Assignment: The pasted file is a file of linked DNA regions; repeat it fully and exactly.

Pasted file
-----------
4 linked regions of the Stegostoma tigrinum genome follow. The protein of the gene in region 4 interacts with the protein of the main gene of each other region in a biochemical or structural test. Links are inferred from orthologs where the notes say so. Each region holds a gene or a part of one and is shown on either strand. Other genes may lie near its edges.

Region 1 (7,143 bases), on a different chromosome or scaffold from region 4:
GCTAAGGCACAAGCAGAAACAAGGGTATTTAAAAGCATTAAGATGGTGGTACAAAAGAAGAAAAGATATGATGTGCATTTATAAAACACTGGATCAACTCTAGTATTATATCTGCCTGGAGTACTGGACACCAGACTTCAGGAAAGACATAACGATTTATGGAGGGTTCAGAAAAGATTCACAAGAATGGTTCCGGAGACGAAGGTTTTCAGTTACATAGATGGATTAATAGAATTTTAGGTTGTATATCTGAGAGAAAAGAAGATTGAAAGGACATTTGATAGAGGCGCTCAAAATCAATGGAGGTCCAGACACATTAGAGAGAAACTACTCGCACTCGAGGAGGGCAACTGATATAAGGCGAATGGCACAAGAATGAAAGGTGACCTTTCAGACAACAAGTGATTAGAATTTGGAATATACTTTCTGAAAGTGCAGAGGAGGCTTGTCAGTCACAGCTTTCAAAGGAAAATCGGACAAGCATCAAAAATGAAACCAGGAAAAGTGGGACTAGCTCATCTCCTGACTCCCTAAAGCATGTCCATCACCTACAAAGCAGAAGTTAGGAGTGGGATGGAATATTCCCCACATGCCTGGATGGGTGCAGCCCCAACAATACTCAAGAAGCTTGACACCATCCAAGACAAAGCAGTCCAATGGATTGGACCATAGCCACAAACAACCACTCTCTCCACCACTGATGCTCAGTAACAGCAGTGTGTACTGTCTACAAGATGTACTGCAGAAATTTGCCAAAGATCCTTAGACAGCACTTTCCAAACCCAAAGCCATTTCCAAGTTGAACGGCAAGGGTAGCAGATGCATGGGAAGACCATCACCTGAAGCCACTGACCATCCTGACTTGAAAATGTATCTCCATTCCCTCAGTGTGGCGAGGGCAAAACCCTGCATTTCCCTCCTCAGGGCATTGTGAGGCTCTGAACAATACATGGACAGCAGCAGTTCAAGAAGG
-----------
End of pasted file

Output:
4 linked regions of the Stegostoma tigrinum genome follow. The protein of the gene in region 4 interacts with the protein of the main gene of each other region in a biochemical or structural test. Links are inferred from orthologs where the notes say so. Each region holds a gene or a part of one and is shown on either strand. Other genes may lie near its edges.

Region 1 (7,143 bases), on a different chromosome or scaffold from region 4:
GCTAAGGCACAAGCAGAAACAAGGGTATTTAAAAGCATTAAGATGGTGGTACAAAAGAAGAAAAGATATGATGTGCATTTATAAAACACTGGATCAACTCTAGTATTATATCTGCCTGGAGTACTGGACACCAGACTTCAGGAAAGACATAACGATTTATGGAGGGTTCAGAAAAGATTCACAAGAATGGTTCCGGAGACGAAGGTTTTCAGTTACATAGATGGATTAATAGAATTTTAGGTTGTATATCTGAGAGAAAAGAAGATTGAAAGGACATTTGATAGAGGCGCTCAAAATCAATGGAGGTCCAGACACATTAGAGAGAAACTACTCGCACTCGAGGAGGGCAACTGATATAAGGCGAATGGCACAAGAATGAAAGGTGACCTTTCAGACAACAAGTGATTAGAATTTGGAATATACTTTCTGAAAGTGCAGAGGAGGCTTGTCAGTCACAGCTTTCAAAGGAAAATCGGACAAGCATCAAAAATGAAACCAGGAAAAGTGGGACTAGCTCATCTCCTGACTCCCTAAAGCATGTCCATCACCTACAAAGCAGAAGTTAGGAGTGGGATGGAATATTCCCCACATGCCTGGATGGGTGCAGCCCCAACAATACTCAAGAAGCTTGACACCATCCAAGACAAAGCAGTCCAATGGATTGGACCATAGCCACAAACAACCACTCTCTCCACCACTGATGCTCAGTAACAGCAGTGTGTACTGTCTACAAGATGTACTGCAGAAATTTGCCAAAGATCCTTAGACAGCACTTTCCAAACCCAAAGCCATTTCCAAGTTGAACGGCAAGGGTAGCAGATGCATGGGAAGACCATCACCTGAAGCCACTGACCATCCTGACTTGAAAATGTATCTCCATTCCCTCAGTGTGGCGAGGGCAAAACCCTGCATTTCCCTCCTCAGGGCATTGTGAGGCTCTGAACAATACATGGACAGCAGCAGTTCAAGAAGG